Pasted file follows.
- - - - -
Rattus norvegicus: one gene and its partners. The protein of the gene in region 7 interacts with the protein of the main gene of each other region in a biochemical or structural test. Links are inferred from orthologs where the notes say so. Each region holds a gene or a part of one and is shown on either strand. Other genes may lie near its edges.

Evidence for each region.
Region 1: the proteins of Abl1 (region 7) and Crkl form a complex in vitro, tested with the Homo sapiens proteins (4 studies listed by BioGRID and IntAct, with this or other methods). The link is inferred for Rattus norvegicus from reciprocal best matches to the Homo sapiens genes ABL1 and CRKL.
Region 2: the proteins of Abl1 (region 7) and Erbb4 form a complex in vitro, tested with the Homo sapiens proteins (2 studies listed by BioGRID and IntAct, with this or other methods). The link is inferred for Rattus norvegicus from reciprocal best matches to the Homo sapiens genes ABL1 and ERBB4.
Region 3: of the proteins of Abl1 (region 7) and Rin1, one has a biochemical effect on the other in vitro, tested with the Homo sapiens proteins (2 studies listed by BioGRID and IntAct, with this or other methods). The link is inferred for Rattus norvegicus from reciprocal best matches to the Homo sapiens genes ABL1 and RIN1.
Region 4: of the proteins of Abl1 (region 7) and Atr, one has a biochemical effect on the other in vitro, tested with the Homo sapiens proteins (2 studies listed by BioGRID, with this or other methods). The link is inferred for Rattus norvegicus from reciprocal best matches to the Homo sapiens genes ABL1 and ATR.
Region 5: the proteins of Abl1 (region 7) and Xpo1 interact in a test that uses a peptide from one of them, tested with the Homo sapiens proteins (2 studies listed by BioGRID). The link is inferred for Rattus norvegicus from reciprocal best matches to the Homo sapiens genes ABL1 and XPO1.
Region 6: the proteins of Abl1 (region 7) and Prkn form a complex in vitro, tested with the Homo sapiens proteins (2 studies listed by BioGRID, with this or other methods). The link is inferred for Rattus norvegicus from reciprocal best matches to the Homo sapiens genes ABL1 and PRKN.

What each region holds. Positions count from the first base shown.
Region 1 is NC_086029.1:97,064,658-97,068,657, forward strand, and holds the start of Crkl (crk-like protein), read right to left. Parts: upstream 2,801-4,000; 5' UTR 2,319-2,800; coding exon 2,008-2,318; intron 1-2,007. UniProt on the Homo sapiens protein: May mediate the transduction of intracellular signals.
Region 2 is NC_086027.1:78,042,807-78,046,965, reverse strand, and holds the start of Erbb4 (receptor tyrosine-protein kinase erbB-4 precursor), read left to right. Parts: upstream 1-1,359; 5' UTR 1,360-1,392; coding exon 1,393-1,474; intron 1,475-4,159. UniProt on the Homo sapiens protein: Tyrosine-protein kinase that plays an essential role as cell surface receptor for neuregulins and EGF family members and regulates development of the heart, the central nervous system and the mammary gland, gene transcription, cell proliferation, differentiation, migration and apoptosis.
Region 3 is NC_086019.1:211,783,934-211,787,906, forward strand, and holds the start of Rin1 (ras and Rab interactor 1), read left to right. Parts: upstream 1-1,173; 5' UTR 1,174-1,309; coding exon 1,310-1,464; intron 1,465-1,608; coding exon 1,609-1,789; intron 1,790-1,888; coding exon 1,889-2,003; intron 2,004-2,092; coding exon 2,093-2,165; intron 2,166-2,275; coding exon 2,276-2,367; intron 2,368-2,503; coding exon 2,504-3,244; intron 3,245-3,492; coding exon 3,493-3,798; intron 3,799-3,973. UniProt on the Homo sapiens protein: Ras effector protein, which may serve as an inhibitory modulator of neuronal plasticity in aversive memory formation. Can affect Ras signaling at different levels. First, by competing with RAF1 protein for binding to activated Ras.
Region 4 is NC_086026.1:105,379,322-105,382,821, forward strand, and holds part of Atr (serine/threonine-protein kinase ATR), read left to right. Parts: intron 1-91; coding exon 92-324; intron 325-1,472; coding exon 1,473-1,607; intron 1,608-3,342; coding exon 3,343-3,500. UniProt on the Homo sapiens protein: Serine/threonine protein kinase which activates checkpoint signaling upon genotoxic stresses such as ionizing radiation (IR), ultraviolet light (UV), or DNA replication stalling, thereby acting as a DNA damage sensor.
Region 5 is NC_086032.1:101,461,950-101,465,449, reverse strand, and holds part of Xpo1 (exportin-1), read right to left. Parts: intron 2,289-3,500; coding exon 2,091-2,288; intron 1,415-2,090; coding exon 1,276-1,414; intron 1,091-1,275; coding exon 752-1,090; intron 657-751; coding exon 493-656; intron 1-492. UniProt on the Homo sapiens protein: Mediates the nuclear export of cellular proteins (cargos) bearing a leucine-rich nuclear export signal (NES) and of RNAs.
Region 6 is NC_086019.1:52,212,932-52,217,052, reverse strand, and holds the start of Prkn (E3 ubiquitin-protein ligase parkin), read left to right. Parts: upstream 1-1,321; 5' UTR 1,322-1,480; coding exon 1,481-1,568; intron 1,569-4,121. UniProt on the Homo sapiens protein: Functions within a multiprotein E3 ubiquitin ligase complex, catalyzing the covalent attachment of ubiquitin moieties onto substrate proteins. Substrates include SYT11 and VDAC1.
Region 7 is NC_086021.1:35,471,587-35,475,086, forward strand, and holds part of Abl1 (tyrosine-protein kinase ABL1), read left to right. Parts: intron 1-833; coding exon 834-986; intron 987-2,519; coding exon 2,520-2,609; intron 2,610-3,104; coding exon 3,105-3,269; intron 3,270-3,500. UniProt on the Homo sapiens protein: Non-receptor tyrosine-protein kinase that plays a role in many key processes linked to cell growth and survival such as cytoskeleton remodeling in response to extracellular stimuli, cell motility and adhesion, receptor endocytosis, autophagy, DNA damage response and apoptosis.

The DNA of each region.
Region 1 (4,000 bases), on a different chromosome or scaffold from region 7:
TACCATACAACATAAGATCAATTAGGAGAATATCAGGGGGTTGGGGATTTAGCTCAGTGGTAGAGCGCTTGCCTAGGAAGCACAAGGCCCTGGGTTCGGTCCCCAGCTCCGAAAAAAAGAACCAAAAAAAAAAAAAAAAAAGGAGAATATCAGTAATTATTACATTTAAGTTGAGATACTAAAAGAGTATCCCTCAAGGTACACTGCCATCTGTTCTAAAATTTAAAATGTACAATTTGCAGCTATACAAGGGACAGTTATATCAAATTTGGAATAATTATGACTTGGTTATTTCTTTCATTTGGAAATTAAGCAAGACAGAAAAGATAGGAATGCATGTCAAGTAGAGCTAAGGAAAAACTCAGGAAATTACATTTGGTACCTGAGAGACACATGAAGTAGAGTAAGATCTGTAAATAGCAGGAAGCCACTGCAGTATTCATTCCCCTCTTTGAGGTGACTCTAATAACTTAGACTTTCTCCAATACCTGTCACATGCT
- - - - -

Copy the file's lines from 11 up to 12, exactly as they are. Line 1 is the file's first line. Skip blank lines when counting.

Region 2 is NC_086027.1:78,042,807-78,046,965, reverse strand, and holds the start of Erbb4 (receptor tyrosine-protein kinase erbB-4 precursor), read left to right. Parts: upstream 1-1,359; 5' UTR 1,360-1,392; coding exon 1,393-1,474; intron 1,475-4,159. UniProt on the Homo sapiens protein: Tyrosine-protein kinase that plays an essential role as cell surface receptor for neuregulins and EGF family members and regulates development of the heart, the central nervous system and the mammary gland, gene transcription, cell proliferation, differentiation, migration and apoptosis.
Region 3 is NC_086019.1:211,783,934-211,787,906, forward strand, and holds the start of Rin1 (ras and Rab interactor 1), read left to right. Parts: upstream 1-1,173; 5' UTR 1,174-1,309; coding exon 1,310-1,464; intron 1,465-1,608; coding exon 1,609-1,789; intron 1,790-1,888; coding exon 1,889-2,003; intron 2,004-2,092; coding exon 2,093-2,165; intron 2,166-2,275; coding exon 2,276-2,367; intron 2,368-2,503; coding exon 2,504-3,244; intron 3,245-3,492; coding exon 3,493-3,798; intron 3,799-3,973. UniProt on the Homo sapiens protein: Ras effector protein, which may serve as an inhibitory modulator of neuronal plasticity in aversive memory formation. Can affect Ras signaling at different levels. First, by competing with RAF1 protein for binding to activated Ras.